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After surgery to remove a melanoma, other treatments are usually only needed if there’s a high risk your melanoma may come back.
The risk of melanoma coming back depends on its stage| when you were diagnosed. Your doctor will be able to explain more about the stage of your cancer and whether there’s a risk it may come back. They may refer you to a cancer specialist at a cancer centre to discuss possible treatment. Adjuvant treatments are usually given within a clinical research trial|.
The aim of adjuvant treatment is to reduce the risk of the cancer coming back. At present, no adjuvant treatments have been proven to help people with melanoma live for longer. However, doctors are continuing to look at new drugs to see how helpful they might be.
Your specialist will be able to tell you about any research trials that are in progress and whether a particular trial is suitable for you. These trials aim to find effective adjuvant treatments for melanoma.
Drug treatments known as biological therapies| are used as adjuvant treatments for melanoma. They are substances that target the differences between cancer cells and normal cells. For this reason they are often called targeted therapies.
We’ve listed some of the different biological therapies that may be used in a trial below. These are either currently being tested as adjuvant treatments for melanoma or are likely to be tested in the near future. Your specialists will be able to give you more detailed information about current drug trials and whether a specific trial is suitable for you.
Monoclonal antibodies| recognise and lock onto specific proteins (receptors) on the surface of cells. This helps the body’s immune system recognise the cancer cells and destroy them.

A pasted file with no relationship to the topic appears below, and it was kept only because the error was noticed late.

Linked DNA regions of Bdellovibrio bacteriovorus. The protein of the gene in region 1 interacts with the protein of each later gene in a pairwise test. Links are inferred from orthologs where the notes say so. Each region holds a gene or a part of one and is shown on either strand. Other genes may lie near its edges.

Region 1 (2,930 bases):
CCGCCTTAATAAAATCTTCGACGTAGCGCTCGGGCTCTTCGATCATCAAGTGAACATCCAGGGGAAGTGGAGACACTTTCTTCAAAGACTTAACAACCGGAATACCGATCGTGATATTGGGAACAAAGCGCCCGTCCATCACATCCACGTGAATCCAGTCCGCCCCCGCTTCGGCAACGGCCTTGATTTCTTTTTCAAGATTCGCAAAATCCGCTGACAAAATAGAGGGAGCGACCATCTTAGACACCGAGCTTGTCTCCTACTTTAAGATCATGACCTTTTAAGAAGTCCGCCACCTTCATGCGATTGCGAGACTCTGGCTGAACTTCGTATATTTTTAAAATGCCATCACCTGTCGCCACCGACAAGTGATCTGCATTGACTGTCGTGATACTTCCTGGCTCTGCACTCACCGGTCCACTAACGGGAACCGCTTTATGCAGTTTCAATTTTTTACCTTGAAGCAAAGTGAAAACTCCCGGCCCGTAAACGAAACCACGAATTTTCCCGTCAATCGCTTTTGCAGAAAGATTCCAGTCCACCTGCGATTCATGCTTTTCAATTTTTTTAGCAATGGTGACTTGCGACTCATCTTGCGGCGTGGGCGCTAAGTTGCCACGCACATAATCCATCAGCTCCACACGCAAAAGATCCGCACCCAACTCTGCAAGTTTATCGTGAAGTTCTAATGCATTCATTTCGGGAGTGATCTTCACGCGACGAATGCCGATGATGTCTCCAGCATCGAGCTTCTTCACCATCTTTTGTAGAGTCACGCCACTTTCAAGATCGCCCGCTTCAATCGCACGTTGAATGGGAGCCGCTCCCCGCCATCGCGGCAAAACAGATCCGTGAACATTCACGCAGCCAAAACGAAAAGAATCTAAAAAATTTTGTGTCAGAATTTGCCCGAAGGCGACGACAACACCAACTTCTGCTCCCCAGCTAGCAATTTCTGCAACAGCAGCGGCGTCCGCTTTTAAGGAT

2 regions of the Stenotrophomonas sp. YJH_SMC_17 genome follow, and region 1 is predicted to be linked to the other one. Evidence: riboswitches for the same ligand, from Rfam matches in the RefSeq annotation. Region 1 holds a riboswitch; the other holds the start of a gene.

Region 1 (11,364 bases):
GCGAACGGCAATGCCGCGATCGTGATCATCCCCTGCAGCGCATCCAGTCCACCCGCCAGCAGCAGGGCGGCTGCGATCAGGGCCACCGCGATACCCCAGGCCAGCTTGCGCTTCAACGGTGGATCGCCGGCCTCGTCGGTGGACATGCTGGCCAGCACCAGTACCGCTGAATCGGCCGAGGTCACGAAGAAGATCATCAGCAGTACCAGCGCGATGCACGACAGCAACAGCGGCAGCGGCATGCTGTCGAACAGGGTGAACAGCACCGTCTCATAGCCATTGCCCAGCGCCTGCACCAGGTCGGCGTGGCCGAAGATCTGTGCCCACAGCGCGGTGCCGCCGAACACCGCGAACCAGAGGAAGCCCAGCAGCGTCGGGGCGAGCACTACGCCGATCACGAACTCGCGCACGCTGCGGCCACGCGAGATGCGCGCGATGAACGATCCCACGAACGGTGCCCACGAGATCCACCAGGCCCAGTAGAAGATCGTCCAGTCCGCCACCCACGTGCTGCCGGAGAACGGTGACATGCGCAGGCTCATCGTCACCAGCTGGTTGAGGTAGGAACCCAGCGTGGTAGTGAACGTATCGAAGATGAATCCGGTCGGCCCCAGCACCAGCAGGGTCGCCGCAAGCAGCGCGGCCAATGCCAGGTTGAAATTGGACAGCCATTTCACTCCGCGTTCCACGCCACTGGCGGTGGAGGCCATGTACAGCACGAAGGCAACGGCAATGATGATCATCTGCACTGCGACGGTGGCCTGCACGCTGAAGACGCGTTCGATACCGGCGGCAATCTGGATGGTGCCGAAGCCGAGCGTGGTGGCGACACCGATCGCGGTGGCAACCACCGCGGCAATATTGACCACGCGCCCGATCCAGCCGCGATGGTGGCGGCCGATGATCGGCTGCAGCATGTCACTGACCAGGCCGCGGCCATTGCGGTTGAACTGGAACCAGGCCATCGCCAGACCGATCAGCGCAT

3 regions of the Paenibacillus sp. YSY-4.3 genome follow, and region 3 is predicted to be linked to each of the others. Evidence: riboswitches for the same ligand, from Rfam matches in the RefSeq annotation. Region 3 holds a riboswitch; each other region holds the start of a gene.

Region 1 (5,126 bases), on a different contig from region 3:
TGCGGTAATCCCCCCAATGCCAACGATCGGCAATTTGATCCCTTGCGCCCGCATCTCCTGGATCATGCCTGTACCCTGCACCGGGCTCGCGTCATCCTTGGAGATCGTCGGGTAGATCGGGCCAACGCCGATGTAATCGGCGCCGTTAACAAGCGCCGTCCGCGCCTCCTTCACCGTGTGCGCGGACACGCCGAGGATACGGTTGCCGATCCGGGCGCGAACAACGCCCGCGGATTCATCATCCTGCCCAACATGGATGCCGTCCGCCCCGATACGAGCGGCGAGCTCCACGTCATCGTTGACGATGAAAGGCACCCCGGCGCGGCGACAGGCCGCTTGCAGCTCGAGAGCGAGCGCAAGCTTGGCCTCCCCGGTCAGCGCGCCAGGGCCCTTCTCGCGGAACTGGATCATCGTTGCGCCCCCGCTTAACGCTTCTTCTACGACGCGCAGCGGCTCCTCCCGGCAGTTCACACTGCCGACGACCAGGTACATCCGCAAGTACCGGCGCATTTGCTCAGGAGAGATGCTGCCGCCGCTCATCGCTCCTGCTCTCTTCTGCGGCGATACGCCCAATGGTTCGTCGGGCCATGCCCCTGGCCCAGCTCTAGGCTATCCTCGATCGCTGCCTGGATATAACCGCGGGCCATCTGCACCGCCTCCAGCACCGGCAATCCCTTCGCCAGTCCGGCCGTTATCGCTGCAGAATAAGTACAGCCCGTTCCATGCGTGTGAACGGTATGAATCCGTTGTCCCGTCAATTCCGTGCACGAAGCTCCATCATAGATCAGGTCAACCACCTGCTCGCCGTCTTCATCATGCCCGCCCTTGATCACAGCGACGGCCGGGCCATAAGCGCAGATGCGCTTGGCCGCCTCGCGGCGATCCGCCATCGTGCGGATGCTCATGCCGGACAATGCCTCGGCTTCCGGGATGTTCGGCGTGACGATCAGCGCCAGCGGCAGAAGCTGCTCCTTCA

Ipilimumab|, which is also known as Yervoy™ is a new monoclonal antibody drug. It’s already been shown to help control advanced melanoma for a period of time. However, it’s not known yet whether ipilimumab can also help delay or stop a melanoma coming back after surgery, so doctors still need to research this.
One international study (NCT00636168) is currently underway to help doctors find out if ipilimumab is an effective adjuvant treatment for people with stage 3| melanoma. This is melanoma that has spread to nearby lymph nodes. Your cancer specialist will let you know if there’s a trial testing ipilimumab near where you live and if it’s suitable for you.
Ipilimumab is given as a drip (infusion) into a vein (intravenously). Each infusion is given over about 90 minutes. The infusion is repeated every three weeks for up to four treatments. Some of the side effects of ipilimumab include fatigue, diarrhoea and skin changes. Rarely, some people may have side effects due to inflammation of various parts of the body, such as the bowels, liver, skin and eyes. Your cancer specialist will give you detailed information about the drug and its side effects.